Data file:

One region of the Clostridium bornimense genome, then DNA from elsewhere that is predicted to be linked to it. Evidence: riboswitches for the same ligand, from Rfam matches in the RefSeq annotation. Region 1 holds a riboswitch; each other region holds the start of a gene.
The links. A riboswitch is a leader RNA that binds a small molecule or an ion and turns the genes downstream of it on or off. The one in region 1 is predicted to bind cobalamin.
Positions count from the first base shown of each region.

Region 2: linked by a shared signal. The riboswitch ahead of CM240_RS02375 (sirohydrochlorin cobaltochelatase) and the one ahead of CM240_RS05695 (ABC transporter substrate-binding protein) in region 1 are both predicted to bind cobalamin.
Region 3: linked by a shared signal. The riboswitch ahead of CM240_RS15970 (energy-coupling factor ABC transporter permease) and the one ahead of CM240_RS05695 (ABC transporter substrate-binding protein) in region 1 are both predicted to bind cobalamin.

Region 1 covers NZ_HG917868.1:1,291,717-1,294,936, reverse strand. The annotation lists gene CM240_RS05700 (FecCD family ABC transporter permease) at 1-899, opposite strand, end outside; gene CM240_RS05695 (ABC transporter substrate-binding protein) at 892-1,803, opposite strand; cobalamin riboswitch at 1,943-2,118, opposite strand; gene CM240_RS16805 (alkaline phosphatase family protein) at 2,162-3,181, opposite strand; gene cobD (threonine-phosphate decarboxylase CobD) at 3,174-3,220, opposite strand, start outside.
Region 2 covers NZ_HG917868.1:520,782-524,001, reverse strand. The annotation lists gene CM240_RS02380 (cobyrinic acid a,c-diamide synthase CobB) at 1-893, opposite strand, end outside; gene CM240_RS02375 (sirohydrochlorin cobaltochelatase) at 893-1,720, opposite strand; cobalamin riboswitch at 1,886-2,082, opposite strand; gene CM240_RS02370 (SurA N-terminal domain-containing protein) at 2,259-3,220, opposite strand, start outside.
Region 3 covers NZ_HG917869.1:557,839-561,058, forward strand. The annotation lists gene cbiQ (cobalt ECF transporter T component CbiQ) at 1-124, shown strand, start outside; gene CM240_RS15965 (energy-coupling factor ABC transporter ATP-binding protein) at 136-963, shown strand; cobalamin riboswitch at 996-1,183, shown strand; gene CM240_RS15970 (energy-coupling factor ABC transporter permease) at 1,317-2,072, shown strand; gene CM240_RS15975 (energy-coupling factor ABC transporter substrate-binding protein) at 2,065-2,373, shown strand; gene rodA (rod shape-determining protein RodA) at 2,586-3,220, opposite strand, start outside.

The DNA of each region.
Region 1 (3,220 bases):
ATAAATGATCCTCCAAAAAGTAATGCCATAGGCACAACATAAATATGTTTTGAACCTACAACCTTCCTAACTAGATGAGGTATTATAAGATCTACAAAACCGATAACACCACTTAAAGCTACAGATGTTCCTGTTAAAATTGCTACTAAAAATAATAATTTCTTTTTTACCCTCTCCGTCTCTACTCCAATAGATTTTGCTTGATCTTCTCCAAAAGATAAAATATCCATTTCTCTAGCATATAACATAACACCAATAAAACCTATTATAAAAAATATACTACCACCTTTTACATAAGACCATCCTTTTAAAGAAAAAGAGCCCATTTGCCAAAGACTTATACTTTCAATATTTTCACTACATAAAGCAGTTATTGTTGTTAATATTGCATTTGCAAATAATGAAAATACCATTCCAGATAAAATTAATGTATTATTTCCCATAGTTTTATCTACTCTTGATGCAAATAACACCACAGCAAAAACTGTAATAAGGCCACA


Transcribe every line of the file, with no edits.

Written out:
One region of the Clostridium bornimense genome, then DNA from elsewhere that is predicted to be linked to it. Evidence: riboswitches for the same ligand, from Rfam matches in the RefSeq annotation. Region 1 holds a riboswitch; each other region holds the start of a gene.
The links. A riboswitch is a leader RNA that binds a small molecule or an ion and turns the genes downstream of it on or off. The one in region 1 is predicted to bind cobalamin.
Positions count from the first base shown of each region.

Region 2: linked by a shared signal. The riboswitch ahead of CM240_RS02375 (sirohydrochlorin cobaltochelatase) and the one ahead of CM240_RS05695 (ABC transporter substrate-binding protein) in region 1 are both predicted to bind cobalamin.
Region 3: linked by a shared signal. The riboswitch ahead of CM240_RS15970 (energy-coupling factor ABC transporter permease) and the one ahead of CM240_RS05695 (ABC transporter substrate-binding protein) in region 1 are both predicted to bind cobalamin.

Region 1 covers NZ_HG917868.1:1,291,717-1,294,936, reverse strand. The annotation lists gene CM240_RS05700 (FecCD family ABC transporter permease) at 1-899, opposite strand, end outside; gene CM240_RS05695 (ABC transporter substrate-binding protein) at 892-1,803, opposite strand; cobalamin riboswitch at 1,943-2,118, opposite strand; gene CM240_RS16805 (alkaline phosphatase family protein) at 2,162-3,181, opposite strand; gene cobD (threonine-phosphate decarboxylase CobD) at 3,174-3,220, opposite strand, start outside.
Region 2 covers NZ_HG917868.1:520,782-524,001, reverse strand. The annotation lists gene CM240_RS02380 (cobyrinic acid a,c-diamide synthase CobB) at 1-893, opposite strand, end outside; gene CM240_RS02375 (sirohydrochlorin cobaltochelatase) at 893-1,720, opposite strand; cobalamin riboswitch at 1,886-2,082, opposite strand; gene CM240_RS02370 (SurA N-terminal domain-containing protein) at 2,259-3,220, opposite strand, start outside.
Region 3 covers NZ_HG917869.1:557,839-561,058, forward strand. The annotation lists gene cbiQ (cobalt ECF transporter T component CbiQ) at 1-124, shown strand, start outside; gene CM240_RS15965 (energy-coupling factor ABC transporter ATP-binding protein) at 136-963, shown strand; cobalamin riboswitch at 996-1,183, shown strand; gene CM240_RS15970 (energy-coupling factor ABC transporter permease) at 1,317-2,072, shown strand; gene CM240_RS15975 (energy-coupling factor ABC transporter substrate-binding protein) at 2,065-2,373, shown strand; gene rodA (rod shape-determining protein RodA) at 2,586-3,220, opposite strand, start outside.

The DNA of each region.
Region 1 (3,220 bases):
ATAAATGATCCTCCAAAAAGTAATGCCATAGGCACAACATAAATATGTTTTGAACCTACAACCTTCCTAACTAGATGAGGTATTATAAGATCTACAAAACCGATAACACCACTTAAAGCTACAGATGTTCCTGTTAAAATTGCTACTAAAAATAATAATTTCTTTTTTACCCTCTCCGTCTCTACTCCAATAGATTTTGCTTGATCTTCTCCAAAAGATAAAATATCCATTTCTCTAGCATATAACATAACACCAATAAAACCTATTATAAAAAATATACTACCACCTTTTACATAAGACCATCCTTTTAAAGAAAAAGAGCCCATTTGCCAAAGACTTATACTTTCAATATTTTCACTACATAAAGCAGTTATTGTTGTTAATATTGCATTTGCAAATAATGAAAATACCATTCCAGATAAAATTAATGTATTATTTCCCATAGTTTTATCTACTCTTGATGCAAATAACACCACAGCAAAAACTGTAATAAGGCCACA